Is the drink still full? No, drink is very empty and Andre is very sad, so let's get this over with quickly.

Let me out of my misery. All right, I got to go find one of those extra questions.

So, I'm looking up the keyboards on old typewriters and the images are too poor.

I can't see what is above the two character.

All right.

What I'm saying is I'm useless. No worries. So, your question is Cloudflare serves 4.6 million of this type of request every second.

4.6 million of this type of request.

Well, given that I am on the team that owns the WAF, I'm going to have to go with a 403 request.

Do people request 403s? We do now.

I stand by my answer.

All right, 4.6 million 403 requests. What do you think? I can't imagine the marketing team would actually talk about that particular stat.

It would be something to talk about, that 4.6 million requests are blocked per second.

That would be a cool thing to talk about. It feels very secure, just churning 403s, right?

Do you want a Cloudflare request? No, nothing here. We need to improve our 403 stats.

Somebody crank up the bar. It turns out you're talking to the right guy. I can make that happen.

Where do you put up the dogs for the errors codes? Status dogs.

Status dogs, yeah, yeah, yeah. What is the 403 dog? Oh, it's denied.

Yeah, I've got to remember what he looks like. Was he angry? Was it like some kind of guard dog?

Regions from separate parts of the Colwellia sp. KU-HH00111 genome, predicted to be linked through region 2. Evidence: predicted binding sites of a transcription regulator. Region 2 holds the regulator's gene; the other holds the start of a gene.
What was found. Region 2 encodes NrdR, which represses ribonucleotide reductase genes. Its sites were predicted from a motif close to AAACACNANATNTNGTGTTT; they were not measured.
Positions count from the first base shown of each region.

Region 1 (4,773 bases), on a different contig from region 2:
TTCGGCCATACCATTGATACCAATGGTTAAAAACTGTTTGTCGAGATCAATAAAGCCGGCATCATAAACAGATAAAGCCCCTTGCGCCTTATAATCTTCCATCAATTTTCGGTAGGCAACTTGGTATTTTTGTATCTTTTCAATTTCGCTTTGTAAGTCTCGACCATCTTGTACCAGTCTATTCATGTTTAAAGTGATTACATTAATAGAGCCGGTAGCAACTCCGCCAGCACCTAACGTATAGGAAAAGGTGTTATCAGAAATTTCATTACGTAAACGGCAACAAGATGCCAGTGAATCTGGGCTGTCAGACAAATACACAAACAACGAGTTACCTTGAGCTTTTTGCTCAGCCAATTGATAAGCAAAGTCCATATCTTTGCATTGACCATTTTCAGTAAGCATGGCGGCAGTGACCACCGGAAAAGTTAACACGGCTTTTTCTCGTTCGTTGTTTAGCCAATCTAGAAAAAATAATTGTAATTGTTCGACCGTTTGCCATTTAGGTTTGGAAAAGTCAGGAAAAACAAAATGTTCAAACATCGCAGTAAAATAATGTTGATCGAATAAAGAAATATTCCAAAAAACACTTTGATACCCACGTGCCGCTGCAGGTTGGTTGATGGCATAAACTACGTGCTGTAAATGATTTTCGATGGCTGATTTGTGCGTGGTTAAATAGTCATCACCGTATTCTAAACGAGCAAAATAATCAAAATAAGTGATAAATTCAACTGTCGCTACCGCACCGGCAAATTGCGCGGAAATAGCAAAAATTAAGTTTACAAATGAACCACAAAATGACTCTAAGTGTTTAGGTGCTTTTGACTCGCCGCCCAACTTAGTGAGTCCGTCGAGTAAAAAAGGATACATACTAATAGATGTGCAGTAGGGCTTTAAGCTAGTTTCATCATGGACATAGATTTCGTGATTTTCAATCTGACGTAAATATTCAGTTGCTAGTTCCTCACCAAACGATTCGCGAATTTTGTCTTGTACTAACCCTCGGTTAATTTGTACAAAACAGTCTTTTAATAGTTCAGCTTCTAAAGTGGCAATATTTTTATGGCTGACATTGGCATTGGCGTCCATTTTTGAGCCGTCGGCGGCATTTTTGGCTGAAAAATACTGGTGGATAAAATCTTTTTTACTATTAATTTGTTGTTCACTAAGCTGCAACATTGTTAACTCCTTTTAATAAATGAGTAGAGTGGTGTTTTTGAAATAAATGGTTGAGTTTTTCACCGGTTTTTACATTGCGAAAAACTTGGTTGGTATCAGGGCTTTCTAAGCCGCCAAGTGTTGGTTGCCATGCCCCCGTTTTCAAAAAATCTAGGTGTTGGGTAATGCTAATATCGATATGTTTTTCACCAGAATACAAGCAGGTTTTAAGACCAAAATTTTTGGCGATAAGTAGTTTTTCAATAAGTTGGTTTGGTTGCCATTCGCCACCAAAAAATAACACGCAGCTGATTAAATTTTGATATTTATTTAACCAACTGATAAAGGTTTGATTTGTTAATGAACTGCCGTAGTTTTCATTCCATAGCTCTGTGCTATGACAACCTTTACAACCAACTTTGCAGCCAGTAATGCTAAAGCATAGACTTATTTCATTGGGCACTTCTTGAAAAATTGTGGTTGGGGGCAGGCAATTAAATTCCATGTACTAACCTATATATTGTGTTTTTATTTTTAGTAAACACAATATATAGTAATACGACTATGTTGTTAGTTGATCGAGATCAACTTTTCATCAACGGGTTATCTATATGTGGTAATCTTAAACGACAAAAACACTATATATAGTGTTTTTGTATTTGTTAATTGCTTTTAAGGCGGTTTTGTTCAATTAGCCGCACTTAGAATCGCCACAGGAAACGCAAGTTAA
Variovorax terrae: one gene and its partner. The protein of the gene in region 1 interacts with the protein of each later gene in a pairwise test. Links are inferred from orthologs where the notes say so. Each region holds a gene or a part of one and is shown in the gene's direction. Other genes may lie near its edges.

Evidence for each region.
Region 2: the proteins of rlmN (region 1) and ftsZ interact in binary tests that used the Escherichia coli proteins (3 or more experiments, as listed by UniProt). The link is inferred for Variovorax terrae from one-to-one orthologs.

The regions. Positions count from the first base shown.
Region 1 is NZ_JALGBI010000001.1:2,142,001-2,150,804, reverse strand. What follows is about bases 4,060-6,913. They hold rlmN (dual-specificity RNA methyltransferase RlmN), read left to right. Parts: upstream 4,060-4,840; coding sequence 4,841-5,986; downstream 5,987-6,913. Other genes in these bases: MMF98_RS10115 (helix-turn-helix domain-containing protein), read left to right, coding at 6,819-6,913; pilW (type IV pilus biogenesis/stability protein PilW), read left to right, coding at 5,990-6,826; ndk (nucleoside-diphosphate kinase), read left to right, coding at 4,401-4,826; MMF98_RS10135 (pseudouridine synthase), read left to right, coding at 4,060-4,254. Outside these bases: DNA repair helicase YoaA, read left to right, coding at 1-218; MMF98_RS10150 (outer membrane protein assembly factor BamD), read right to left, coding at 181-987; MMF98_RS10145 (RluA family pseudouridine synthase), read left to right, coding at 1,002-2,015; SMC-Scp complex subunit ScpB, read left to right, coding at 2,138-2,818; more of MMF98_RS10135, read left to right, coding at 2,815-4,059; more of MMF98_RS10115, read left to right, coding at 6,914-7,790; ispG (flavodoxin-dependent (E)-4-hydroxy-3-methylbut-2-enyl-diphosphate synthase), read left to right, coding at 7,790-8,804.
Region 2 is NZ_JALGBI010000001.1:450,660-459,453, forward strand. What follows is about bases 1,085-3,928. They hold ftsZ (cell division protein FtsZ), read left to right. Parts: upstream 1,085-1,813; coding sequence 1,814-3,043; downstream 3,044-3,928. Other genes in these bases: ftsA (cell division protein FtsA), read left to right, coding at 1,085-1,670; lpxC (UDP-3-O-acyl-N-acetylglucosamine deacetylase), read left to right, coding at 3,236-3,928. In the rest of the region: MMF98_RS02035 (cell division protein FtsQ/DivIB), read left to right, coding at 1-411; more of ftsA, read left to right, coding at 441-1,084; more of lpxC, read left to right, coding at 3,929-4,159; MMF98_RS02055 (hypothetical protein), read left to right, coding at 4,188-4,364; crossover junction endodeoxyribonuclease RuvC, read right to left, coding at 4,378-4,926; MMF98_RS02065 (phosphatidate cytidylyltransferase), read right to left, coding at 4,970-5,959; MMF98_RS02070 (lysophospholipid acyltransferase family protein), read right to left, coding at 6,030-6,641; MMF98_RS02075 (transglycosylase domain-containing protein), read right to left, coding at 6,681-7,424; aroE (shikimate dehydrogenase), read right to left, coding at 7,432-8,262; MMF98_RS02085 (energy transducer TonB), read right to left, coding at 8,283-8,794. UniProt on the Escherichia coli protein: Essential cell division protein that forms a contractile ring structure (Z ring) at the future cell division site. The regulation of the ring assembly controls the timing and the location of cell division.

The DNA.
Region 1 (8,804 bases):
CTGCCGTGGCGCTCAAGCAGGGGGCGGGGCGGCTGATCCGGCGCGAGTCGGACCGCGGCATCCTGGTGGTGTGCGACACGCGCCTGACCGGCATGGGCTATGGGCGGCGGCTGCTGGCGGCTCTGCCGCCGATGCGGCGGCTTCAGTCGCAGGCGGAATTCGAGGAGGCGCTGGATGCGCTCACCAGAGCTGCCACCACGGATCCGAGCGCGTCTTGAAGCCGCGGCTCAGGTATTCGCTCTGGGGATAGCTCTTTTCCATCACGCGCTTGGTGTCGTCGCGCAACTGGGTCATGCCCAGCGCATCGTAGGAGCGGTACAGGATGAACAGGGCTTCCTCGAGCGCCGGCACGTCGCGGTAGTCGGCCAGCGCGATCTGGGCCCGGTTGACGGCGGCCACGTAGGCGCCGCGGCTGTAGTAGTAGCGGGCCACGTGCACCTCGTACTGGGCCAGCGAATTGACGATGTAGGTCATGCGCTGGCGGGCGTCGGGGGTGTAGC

He might have been locked out of a house or something.

This is a thing?

Does this website exist? Should we be sending people to

Oh, that's great. Yeah, pull this up on the screen. That sounds like a future question.

I will expose the dog and someone has to guess the status code.

Listen, if you're going to expose your dog on live TV... Hey, this is probably the show I can do this on.

It's fine now. We're past the watershed. Oh, yeah.

So, Chris, what do you think about that answer? Do you remember what the answer was now?

Something about dogs. What was the question? Disagree is correct. The question was, Cloudflare provides 4.6 million of this type of request per second.

It is DNS. It's always DNS. All right.

All right. The status dog link is up in the chat. We got a win from Trey that might need to be blocked.

What do you think, David? Or are you going to win? Yeah, it's pretty much on you now, Trey, for one of us.

Oh, man. Sorry about that. All right.

So, Trey, let me pull up... I already used all your questions. I have. So, let's do a Cloudflare one.

Now, you probably have already heard this or used this multiple times.

Argo smart routing is often compared to what product? Google Earth, Waze, Android, or Siri?

Well, it's using the stars to navigate, right?